John, Jonny speed into history
ARCADIA, Calif. ” You can’t go this fast on a Los Angeles freeway.
John O’Neill and Jonny Stevens have done many staggering things in their Battle Mountain careers, but it may be awfully hard to top what they did Saturday night in California.
The seniors capped Battle Mountain’s stay at the Arcadia (Calif.) Invitational, one of the top meets in the country, by destroying the school’s 3,200-meter. O’Neill clocked a time of 9 minutes, 16.88 seconds with Stevens right behind him in 9:18.26.
Stevens’ old 3,200 school record, set at this meet last year, was 9:35. That would be a stunning 19 and 17 seconds faster for the mathematically-challenged.
“They’ve done phenomenal,” said Huskies coach Rob Parish, who was temporarily at a loss for words, a rare development for him. “I couldn’t have expected anything like this from any of the kids I’ve coached.”
This is from a guy who has seen Battle Mountain runners win three state championships ” two for the boys and one for the girls ” in as many years.
“It’s such a wonderful thing for them,” he continued. “Sometimes, it feels like I haven’t coached at Battle Mountain without these guys. They’ve worked so hard. This wasn’t an accident.”
True, Arcadia is at sea level, but before these two started running, Chris Isbell (Class of 1994) held the two-mile mark at 9:55.
“I was shooting for 9:20,” O’Neill said. “Before the race, I was just looking around and seeing guys you read about in magazines, future Olympians. I’m thinking, ‘You’ve got to run fast.’ It was a crazy race.”
Even Stevens, who is pretty hard to surprise, was pretty impressed by their times.
“Well, we (got personal records) in cross (country), but it’s never a sure thing think that you’re going to get a P.R. by that much,” he said. “We both had a good idea that we were in good shape. I guess we got lucky getting into the invite heat.”
The Arcadia Invite is by invitation only. There is the seeded race, in which the two were originally enrolled, and the higher-level invite heat. Parish pretty much begged borrowed and stole (doubtless, in a polite manner) to get O’Neill and Stevens into the top-tier division.
“I think the race director finally put them in the invite just so I’d stop bugging him,” Parish joked.
The duo proved Parish’s confidence was justified. O’Neill finished 14th, while Stevens was 17th out of a field of 30 of the best distance runners in the nation.
This race was so steeped in talent that although the two Huskies were separated by roughly 1.5 seconds, they were three places apart. Saturday’s winning time was a stunning 8:46. That’s just 5 seconds off the national high school record in the 3,200 held by Steve Prefontaine.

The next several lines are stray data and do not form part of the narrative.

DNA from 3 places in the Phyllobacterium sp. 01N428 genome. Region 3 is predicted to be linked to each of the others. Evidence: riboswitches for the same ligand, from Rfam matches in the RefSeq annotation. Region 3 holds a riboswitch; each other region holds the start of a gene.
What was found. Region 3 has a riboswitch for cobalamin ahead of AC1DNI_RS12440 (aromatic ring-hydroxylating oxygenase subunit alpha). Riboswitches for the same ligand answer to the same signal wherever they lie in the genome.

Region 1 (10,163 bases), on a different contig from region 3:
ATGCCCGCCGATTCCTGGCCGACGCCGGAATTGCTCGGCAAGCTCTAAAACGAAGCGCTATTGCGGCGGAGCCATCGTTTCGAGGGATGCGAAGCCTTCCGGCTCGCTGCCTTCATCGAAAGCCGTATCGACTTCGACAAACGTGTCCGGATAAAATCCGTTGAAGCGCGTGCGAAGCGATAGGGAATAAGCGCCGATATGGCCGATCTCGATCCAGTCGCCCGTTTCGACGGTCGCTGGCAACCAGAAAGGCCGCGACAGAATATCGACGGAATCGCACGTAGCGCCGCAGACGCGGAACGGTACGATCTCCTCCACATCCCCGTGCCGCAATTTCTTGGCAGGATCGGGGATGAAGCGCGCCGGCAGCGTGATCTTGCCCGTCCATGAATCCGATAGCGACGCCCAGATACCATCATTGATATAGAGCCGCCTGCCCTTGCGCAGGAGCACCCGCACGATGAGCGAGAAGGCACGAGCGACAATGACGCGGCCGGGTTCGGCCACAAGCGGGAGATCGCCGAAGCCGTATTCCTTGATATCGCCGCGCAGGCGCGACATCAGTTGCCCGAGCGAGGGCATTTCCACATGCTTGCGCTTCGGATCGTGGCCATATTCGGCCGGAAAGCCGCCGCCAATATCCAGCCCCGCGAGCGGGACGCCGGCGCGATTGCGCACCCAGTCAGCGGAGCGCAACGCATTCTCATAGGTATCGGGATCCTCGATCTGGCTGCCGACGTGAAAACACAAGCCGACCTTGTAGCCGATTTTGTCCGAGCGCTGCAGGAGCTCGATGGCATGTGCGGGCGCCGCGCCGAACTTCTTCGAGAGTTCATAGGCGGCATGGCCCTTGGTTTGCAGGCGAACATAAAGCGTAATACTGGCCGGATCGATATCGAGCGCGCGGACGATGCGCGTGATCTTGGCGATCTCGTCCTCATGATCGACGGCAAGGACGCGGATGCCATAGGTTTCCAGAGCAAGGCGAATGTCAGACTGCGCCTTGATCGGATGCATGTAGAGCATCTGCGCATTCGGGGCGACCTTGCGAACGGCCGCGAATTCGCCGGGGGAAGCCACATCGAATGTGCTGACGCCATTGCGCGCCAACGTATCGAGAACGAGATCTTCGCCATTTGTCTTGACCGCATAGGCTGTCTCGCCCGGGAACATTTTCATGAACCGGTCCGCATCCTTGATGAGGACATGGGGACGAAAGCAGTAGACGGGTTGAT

“I think their times are so fast that non-runners can realize how fast John and Jonny were going,” Parish said. “I’ve coached these guys long enough to know when they’re running strong or just hanging on. They just kept coming.”
Having been here last year, Stevens expected a rapid pace. O’Neill, in his first appearance at the California meet, was definitely feeling butterflies.
“I wasn’t nervous. I was 100-percent scared,” O’Neill said.
However fast the two thought the race was going to be, it actually turned out to be faster. Stevens initially led O’Neill until the midway point in the race when the latter moved ahead.
Parish had the mile split at 4:35, while O’Neill said he had 4:37. Either way, it was a scorching pace. O’Neill’s P.R. for just the 1,600 ” not while running half of a 3,200 ” is 4:34.
The two got through what Parish called “the danger zone,” the sixth and seventh laps, where most runners tire. And then, just as it did at the state cross-country meet, the Huskies’ high altitude training kicked in.
O’Neill and Parish went right down the stretch together.
“We kind of pushed and pulled each other,” O’Neill said. “We both got our hair cut before we came out here. I saw this guy with short hair and did a double-take. ‘Hey, that’s my teammate.'”
O’Neill and Stevens returned to Colorado Sunday, and will have to get readjusted to altitude. That having been said, Stevens followed his 9:35 at Arcadia last year with a 9:36 a few weeks later at the Tiger Invite in Grand Junction.
Not to be overlooked, teammate Tony Crisofulli broke Stevens’ mile record as well on Saturday in Arcadia. The 3,200 relay of Crisofulli, O’Neill, Stevens and Todd Walker is ahead of last year’s pace. While that quartet was in California, the likes of Conner Wallace, Jamie Lee Roberts, Aaron Wilcox and Ascher Robbins were having a great meet at Palisade.
It’s a safe bet that the Huskies are a confident bunch heading into the stretch drive.
“I think we definitely know we’re going to be able to race well in our region,” Stevens said. “For sure, we can rumble with the big boys.”
Or as O’Neill put it, “The Rifle meet (on Friday) isn’t going to be as stressful.”
Sports Editor Chris Freud can be reached at 748-2934 or firstname.lastname@example.org.
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